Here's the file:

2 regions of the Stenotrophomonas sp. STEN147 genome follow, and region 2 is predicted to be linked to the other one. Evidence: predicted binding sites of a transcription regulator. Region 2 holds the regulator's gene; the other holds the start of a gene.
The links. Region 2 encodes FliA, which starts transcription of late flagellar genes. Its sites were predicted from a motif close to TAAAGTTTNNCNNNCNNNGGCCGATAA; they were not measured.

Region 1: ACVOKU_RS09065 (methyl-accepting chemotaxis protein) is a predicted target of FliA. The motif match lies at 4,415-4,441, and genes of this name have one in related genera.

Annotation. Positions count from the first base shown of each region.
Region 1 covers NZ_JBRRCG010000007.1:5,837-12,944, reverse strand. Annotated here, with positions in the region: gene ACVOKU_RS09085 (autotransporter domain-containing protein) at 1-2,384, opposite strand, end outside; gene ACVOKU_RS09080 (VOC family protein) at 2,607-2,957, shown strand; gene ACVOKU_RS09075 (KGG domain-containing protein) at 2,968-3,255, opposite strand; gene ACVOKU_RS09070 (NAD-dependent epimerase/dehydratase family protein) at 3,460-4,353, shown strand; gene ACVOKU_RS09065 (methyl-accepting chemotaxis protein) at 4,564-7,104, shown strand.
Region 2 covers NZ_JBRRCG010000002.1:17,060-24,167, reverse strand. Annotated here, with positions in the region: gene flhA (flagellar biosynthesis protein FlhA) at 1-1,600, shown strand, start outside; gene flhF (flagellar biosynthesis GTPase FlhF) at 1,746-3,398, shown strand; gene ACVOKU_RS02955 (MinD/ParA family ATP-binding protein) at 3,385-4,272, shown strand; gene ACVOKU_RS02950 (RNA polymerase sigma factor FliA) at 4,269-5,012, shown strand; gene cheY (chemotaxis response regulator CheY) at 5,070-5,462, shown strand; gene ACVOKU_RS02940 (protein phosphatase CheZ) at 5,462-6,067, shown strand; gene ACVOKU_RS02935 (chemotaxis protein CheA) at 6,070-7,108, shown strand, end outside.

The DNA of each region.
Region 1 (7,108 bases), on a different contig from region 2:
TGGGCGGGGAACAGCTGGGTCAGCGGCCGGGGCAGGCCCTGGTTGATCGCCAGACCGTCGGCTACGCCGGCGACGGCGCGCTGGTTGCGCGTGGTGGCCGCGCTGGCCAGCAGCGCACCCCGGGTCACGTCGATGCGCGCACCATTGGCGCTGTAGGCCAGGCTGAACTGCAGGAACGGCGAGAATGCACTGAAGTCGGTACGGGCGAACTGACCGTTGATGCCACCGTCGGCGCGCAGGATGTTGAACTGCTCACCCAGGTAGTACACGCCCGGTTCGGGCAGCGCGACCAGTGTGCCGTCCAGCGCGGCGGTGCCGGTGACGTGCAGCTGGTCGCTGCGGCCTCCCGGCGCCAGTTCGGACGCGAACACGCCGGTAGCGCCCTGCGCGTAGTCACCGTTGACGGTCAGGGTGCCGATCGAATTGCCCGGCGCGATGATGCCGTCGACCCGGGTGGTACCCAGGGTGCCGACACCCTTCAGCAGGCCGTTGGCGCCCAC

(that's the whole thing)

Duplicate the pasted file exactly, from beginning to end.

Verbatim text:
2 regions of the Stenotrophomonas sp. STEN147 genome follow, and region 2 is predicted to be linked to the other one. Evidence: predicted binding sites of a transcription regulator. Region 2 holds the regulator's gene; the other holds the start of a gene.
The links. Region 2 encodes FliA, which starts transcription of late flagellar genes. Its sites were predicted from a motif close to TAAAGTTTNNCNNNCNNNGGCCGATAA; they were not measured.

Region 1: ACVOKU_RS09065 (methyl-accepting chemotaxis protein) is a predicted target of FliA. The motif match lies at 4,415-4,441, and genes of this name have one in related genera.

Annotation. Positions count from the first base shown of each region.
Region 1 covers NZ_JBRRCG010000007.1:5,837-12,944, reverse strand. Annotated here, with positions in the region: gene ACVOKU_RS09085 (autotransporter domain-containing protein) at 1-2,384, opposite strand, end outside; gene ACVOKU_RS09080 (VOC family protein) at 2,607-2,957, shown strand; gene ACVOKU_RS09075 (KGG domain-containing protein) at 2,968-3,255, opposite strand; gene ACVOKU_RS09070 (NAD-dependent epimerase/dehydratase family protein) at 3,460-4,353, shown strand; gene ACVOKU_RS09065 (methyl-accepting chemotaxis protein) at 4,564-7,104, shown strand.
Region 2 covers NZ_JBRRCG010000002.1:17,060-24,167, reverse strand. Annotated here, with positions in the region: gene flhA (flagellar biosynthesis protein FlhA) at 1-1,600, shown strand, start outside; gene flhF (flagellar biosynthesis GTPase FlhF) at 1,746-3,398, shown strand; gene ACVOKU_RS02955 (MinD/ParA family ATP-binding protein) at 3,385-4,272, shown strand; gene ACVOKU_RS02950 (RNA polymerase sigma factor FliA) at 4,269-5,012, shown strand; gene cheY (chemotaxis response regulator CheY) at 5,070-5,462, shown strand; gene ACVOKU_RS02940 (protein phosphatase CheZ) at 5,462-6,067, shown strand; gene ACVOKU_RS02935 (chemotaxis protein CheA) at 6,070-7,108, shown strand, end outside.

The DNA of each region.
Region 1 (7,108 bases), on a different contig from region 2:
TGGGCGGGGAACAGCTGGGTCAGCGGCCGGGGCAGGCCCTGGTTGATCGCCAGACCGTCGGCTACGCCGGCGACGGCGCGCTGGTTGCGCGTGGTGGCCGCGCTGGCCAGCAGCGCACCCCGGGTCACGTCGATGCGCGCACCATTGGCGCTGTAGGCCAGGCTGAACTGCAGGAACGGCGAGAATGCACTGAAGTCGGTACGGGCGAACTGACCGTTGATGCCACCGTCGGCGCGCAGGATGTTGAACTGCTCACCCAGGTAGTACACGCCCGGTTCGGGCAGCGCGACCAGTGTGCCGTCCAGCGCGGCGGTGCCGGTGACGTGCAGCTGGTCGCTGCGGCCTCCCGGCGCCAGTTCGGACGCGAACACGCCGGTAGCGCCCTGCGCGTAGTCACCGTTGACGGTCAGGGTGCCGATCGAATTGCCCGGCGCGATGATGCCGTCGACCCGGGTGGTACCCAGGGTGCCGACACCCTTCAGCAGGCCGTTGGCGCCCAC